When you pick a modular helmet, you honestly want to make sure you are getting the best protection possible, with the strongest chinbar locking mechanism possible. There are hundreds of helmets that are less expensive than the RPHA 90S that could be listed as budget modular, yet they all have their flaws and issues. This is why our budget pick sneaks in under $500, but it still relatively expensive.
The RPHA 90S is the most recent update of the RPHA 90, a top-rated modular for many years past. HJC, for the 90S, has created a new shell material called PIM Plus (Premium Integrated Matrix Plus), which is made of carbon fiber interwoven with carbon-glass hybrid fabric. This allows for very dependable strength, elasticity, and penetration resistance.
The interior is lined with 3D engineered EPS and is then covered with HJC’s Multi-Cool lined padding. An integrated sun visor comes as standard, and the visor is the same as used on HJC’s racing helmets, model HJ-29, and comes fitted with an anti-fog pinlock insert. The RPHA 90S also received an excellent rating in our own review of it and is for sure a helmet that belongs on your head.
It really doesn’t seem to matter who steps up to the plate to try to dislodge Arai from the top step of the ADV and rally touring ladder, the XD-4 is quite literally here to stay. It has been the top helmet for ADV for multiple years, through multiple variations, and the latest version of the XD-4 is just another example of always evolving and moving in a positive, safer direction.
Made of Arai’s legendarily strong fiberglass weave, the XD-4 is lightweight and extremely resilient to the rigors of ADV touring. Multi-density, multi-layer EPS foam lines the entire interior of the helmet, including the chin bar. The interior padding and liners are customizable, with 5mm peel-away thickness adjustments in the cheeks and temples. The cheek pads are also designed using Arai’s Facial Contour Support (FCS) design, which braces everything from the jaw up to the occipital bones with thick, supportive padding.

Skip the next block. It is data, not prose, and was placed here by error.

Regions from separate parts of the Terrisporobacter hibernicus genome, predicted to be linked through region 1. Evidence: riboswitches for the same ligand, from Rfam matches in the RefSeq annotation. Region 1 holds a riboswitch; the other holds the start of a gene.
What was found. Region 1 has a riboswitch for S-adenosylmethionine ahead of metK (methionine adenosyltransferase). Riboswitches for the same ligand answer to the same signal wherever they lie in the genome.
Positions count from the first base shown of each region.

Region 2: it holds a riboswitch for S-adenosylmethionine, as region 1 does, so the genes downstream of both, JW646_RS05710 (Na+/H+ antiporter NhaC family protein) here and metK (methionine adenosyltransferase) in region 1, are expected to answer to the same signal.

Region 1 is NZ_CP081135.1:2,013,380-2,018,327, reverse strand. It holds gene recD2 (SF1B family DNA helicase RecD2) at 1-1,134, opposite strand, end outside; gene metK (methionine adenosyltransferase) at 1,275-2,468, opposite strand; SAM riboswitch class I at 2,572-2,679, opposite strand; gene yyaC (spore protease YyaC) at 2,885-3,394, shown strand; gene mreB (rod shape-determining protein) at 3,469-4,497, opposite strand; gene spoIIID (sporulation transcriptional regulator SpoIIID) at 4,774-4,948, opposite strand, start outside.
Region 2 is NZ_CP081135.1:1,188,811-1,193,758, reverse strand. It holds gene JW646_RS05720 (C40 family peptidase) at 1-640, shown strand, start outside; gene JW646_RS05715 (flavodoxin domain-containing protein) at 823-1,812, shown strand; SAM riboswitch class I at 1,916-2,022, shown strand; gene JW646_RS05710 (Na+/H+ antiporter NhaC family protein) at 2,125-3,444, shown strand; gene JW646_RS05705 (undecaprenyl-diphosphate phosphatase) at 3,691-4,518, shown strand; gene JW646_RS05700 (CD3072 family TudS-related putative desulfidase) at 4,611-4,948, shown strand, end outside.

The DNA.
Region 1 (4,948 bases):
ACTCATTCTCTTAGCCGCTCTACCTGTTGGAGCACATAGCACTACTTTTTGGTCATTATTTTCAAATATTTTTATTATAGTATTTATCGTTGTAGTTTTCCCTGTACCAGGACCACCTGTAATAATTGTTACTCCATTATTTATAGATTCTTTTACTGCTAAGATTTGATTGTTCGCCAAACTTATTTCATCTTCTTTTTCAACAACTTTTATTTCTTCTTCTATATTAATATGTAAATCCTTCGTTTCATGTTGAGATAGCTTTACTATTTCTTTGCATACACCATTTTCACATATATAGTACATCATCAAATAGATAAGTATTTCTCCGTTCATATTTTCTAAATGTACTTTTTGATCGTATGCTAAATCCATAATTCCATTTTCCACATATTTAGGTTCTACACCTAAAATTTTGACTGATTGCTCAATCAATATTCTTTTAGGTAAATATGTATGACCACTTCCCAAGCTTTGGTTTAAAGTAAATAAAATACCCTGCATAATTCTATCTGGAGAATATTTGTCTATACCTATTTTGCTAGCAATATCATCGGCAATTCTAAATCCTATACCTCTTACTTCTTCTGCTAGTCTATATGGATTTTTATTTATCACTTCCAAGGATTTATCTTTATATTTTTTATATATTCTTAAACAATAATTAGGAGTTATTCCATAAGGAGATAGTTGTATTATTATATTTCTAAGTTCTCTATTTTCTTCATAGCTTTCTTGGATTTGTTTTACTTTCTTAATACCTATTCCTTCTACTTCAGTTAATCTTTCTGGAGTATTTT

The latest update includes a slightly retuned shell shape, to better direct airflow into the vents to cool off the rider. New passive exhausts on the top-rear of the head also help pull heat and moisture out via a multi-step exhaust design, to keep the rider as cool as possible even in the hottest temperatures. The latest version of the Arai XD-4 is one of the few ADV helmets to receive the SNELL M2020 certification and is also one of the few approved helmets listed for the 2022 Dakar Rally.
The choice for the best helmet for track days, supersports riding, and powersports racing was a tough decision. However, we have to give Shoei the nod with this updated X-14 helmet. Developed in celebration of Shoei’s long term partnership with racing legend Marc Marquez (one of the greatest riders to throw a leg over a MotoGP bike) the X-14 has received something of much-needed update. This started with a new variation of the Advanced Integrated Matrix (AIM) shell material known as AIM+, which added elastic organic fibers into the weave to enhance lightness, rigidity, flex, and resilience.
That shell is specifically shaped to cut through the air as cleanly as possible, reducing overall drag on a rider’s head. Dual-density, multi-layer EPS foam covers the entirety of the interior, including a reinforced chin bar section. Shoei’s CAD-designed 3D Max-Dry interior system of pads and liners allows for the rider to customize the angle the helmet sits on the head, as well as the thickness of the padding, to ensure the optimal fit that won’t wobble, move, or slip during racing.